By Greg B. Despite having an unseasonably warm day, filled with 6 inches of rain thanks to this current tropical depression/massive rain storm, I ate one of those meals that reminds you that fall is just around the corner. A few weeks ago, I purchased a large chest freezer in anticipation of buying bison meat in bulk. And in the meantime, an extremely generous friend, Bart (whom you may know as the one who shared his rockfish with Mike and I last fall, in this post), shared a few pounds of his last year’s hunt with me, both to fill my freezer and to make a little room in his for the upcoming season! This is a very simple, straightforward recipe, but something that I think really goes great with the season.
To start, you’re probably going to want to marinade your venison. Last night before bed I opened the package of butcher’s paper marked ‘Deer Steaks’ that I had defrosted, rubbed them down with a little olive oil and a garlic vinegar I bought up in the Hudson valley’s garlic festival (I should have bought more, we’re running out quick!), add some salt, cracked black pepper, a dash of celery salt and some cayenne pepper. Rub everything down really well, and let sit in the fridge overnight (the next morning, be sure to mix it up a little bit). For those who dont want to read a whole paragraph, here are the ingredients:
- Venison steaks
- Cracked Black pepper
- Olive oil
- Garlic vinegar
- Celery seed
- Cayenne pepper (just a few dashes)
This is pretty much my standard, quick mix marinade, for when you don’t know what you want to do, but have little time to spend thinking about it. Anyway, the following evening, heat up a cast iron skillet, and cook the venison on medium/high for about 5 minutes per side. My skillet has nice ridges, so I can get great sear marks on the meat, but be aware this means less heat transduction, since there is less meat –> hot iron. After cooking for about 10 minutes (give them the doneness poke test), I set them aside to rest.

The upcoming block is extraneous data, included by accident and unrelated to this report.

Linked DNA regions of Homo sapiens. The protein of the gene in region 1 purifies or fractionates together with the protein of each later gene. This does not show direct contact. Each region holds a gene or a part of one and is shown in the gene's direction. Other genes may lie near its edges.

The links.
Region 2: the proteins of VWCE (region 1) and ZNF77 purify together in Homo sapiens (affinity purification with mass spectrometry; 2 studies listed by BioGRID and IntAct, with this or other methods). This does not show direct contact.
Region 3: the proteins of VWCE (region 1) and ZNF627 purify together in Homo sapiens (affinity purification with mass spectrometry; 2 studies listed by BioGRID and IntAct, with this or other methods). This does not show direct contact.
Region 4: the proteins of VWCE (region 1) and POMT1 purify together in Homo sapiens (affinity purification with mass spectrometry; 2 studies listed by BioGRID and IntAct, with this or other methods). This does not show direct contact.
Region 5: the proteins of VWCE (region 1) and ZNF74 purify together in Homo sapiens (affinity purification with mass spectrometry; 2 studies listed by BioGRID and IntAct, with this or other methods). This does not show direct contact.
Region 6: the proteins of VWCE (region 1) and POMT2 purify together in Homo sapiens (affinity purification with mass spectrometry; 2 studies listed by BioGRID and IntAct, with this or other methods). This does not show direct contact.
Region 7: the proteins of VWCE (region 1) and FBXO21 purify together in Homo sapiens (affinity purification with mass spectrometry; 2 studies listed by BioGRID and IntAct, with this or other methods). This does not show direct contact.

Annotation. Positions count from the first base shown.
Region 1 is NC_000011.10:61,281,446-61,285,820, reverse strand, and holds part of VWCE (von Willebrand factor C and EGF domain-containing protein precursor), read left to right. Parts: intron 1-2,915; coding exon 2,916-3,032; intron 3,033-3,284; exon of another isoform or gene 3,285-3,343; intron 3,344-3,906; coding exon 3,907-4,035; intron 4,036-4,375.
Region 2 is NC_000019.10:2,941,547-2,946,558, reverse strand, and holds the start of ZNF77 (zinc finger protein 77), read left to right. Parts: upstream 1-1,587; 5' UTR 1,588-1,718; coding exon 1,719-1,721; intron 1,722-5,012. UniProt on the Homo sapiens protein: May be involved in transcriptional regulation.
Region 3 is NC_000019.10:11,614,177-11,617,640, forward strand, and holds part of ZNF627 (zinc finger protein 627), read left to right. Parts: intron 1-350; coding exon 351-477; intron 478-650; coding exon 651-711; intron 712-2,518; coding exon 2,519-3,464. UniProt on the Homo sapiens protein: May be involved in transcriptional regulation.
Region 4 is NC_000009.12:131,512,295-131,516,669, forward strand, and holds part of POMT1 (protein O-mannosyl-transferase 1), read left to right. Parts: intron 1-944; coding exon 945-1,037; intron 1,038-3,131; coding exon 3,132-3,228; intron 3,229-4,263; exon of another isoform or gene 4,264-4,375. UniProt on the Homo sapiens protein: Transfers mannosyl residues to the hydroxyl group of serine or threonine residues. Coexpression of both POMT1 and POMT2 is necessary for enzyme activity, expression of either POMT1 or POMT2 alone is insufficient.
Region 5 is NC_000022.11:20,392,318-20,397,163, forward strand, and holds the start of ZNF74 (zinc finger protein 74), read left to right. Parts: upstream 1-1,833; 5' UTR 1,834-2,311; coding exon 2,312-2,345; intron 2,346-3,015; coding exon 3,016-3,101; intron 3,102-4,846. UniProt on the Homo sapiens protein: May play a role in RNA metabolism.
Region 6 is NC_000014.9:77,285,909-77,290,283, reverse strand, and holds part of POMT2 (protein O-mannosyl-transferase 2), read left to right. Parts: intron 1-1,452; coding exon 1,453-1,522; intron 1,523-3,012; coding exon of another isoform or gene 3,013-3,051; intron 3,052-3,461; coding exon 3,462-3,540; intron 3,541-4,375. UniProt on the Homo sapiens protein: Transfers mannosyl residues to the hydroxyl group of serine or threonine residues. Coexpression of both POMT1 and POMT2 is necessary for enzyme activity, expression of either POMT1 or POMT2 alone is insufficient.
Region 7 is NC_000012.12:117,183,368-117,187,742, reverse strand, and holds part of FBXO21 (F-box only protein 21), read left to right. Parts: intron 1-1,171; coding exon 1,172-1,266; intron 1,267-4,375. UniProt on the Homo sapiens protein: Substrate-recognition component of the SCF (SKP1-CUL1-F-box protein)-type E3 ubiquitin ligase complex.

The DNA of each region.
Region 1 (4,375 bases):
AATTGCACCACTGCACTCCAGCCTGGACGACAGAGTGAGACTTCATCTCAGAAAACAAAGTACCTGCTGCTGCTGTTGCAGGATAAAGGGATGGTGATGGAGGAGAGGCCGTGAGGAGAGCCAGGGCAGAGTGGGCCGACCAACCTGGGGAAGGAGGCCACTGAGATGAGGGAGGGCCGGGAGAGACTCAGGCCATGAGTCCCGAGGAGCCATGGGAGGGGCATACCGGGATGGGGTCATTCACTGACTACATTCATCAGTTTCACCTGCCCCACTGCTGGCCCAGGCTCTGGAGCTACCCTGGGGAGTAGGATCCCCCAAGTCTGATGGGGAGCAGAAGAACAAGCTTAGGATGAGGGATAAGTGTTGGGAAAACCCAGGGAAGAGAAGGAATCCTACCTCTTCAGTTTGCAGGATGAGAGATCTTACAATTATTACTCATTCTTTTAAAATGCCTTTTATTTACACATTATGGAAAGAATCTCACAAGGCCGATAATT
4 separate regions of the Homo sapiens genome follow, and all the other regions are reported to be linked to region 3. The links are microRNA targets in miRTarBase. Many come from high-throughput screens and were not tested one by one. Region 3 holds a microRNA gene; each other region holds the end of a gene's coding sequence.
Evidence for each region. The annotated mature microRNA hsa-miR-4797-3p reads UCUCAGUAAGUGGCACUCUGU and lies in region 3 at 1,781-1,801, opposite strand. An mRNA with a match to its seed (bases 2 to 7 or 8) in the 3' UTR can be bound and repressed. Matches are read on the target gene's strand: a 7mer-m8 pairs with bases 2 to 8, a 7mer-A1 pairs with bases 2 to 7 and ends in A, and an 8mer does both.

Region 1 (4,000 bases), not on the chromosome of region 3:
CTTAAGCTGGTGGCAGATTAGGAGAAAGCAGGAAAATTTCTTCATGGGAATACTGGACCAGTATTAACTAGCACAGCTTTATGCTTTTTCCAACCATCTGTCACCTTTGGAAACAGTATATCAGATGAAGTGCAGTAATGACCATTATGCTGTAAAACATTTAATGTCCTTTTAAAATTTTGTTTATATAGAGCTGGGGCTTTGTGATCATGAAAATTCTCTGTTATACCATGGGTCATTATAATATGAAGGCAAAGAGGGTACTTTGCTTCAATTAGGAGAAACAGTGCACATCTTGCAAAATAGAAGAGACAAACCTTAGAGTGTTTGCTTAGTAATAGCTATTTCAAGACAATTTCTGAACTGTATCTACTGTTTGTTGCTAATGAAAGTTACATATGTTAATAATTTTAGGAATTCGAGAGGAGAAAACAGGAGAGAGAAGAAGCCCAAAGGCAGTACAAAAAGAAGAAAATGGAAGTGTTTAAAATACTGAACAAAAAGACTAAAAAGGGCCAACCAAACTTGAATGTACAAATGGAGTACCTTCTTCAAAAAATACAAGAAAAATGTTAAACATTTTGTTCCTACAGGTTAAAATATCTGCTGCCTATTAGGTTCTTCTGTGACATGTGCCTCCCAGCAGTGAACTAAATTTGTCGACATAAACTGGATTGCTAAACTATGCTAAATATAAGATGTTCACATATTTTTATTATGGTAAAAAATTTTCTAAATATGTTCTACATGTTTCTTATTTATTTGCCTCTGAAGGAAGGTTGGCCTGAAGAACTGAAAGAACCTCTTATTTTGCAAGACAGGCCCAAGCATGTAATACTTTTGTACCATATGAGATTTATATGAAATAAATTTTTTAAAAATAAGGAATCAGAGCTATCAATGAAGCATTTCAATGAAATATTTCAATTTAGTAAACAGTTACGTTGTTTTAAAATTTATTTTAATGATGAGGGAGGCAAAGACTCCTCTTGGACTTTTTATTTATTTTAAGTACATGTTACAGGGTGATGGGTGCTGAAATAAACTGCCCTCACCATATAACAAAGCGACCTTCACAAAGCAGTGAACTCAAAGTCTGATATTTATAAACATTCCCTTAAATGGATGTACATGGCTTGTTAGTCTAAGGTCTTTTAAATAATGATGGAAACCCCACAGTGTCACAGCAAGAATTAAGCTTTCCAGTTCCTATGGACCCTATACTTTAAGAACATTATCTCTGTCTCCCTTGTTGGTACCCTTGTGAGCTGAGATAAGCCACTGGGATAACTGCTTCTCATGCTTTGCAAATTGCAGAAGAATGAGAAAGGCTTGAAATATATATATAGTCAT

In the meantime, Jessica was busy preparing her quick spicy pumpkin soup recipe. Like the venison steak, it’s a real quick and easy one, and requires you to have:
- 1 onion (finely diced)
- Olive oil
- 1 large clove of garlic, diced
- 5 cups stock (or water, with boullion)
- 1 can of pumpkin puree
- black pepper
- cayenne pepper
In a cast iron/enamel pot, saute up the onion, olive oil and garlic (we used German white, if you’re picky about which type of garlic) until you get delicious caramelized onions starting to show, then add your stock and bring to a simmer. In this case, we used a can of pumpkin puree which was quick and easy. Incorporate this into the hot stock, one heaping spoonful at a time. Once it’s in, season and spice the mixture to your personal preference (ours had a really nice bit of kick, but not enough to make it runny-nose hot, just enough to open up the taste buds a little, and let you really taste the pumpkin). This soup is, unlike many other squash soups, more of a water mixture and as such is quite low calorie, but high in flavor. While we’re a pretty paleo-diet friendly house, this would make an exceptionally lovely soup to dip some french bread into, or to add some form of dumpling (we were envisioning pumpkin-filled ravioli, or some form of squash dumplings, or even bits of pumpkin, for future soups).
With that, serve both and enjoy! Soup is an incredible way to warm yourself in the colder weather, and though today is unseasonably hot and humid, this will make a fantastic soup to enjoy as we work through the fall months and into winter. Spicy, flavorful, and a delicious side to an extremely tender, juicy and high flavor/protein, low fat steak that is venison steak! Also, for my first time eating Sika deer, I have to say it is extremely tasty, potentially more so than white tail… but this is a hypothesis that needs further testing!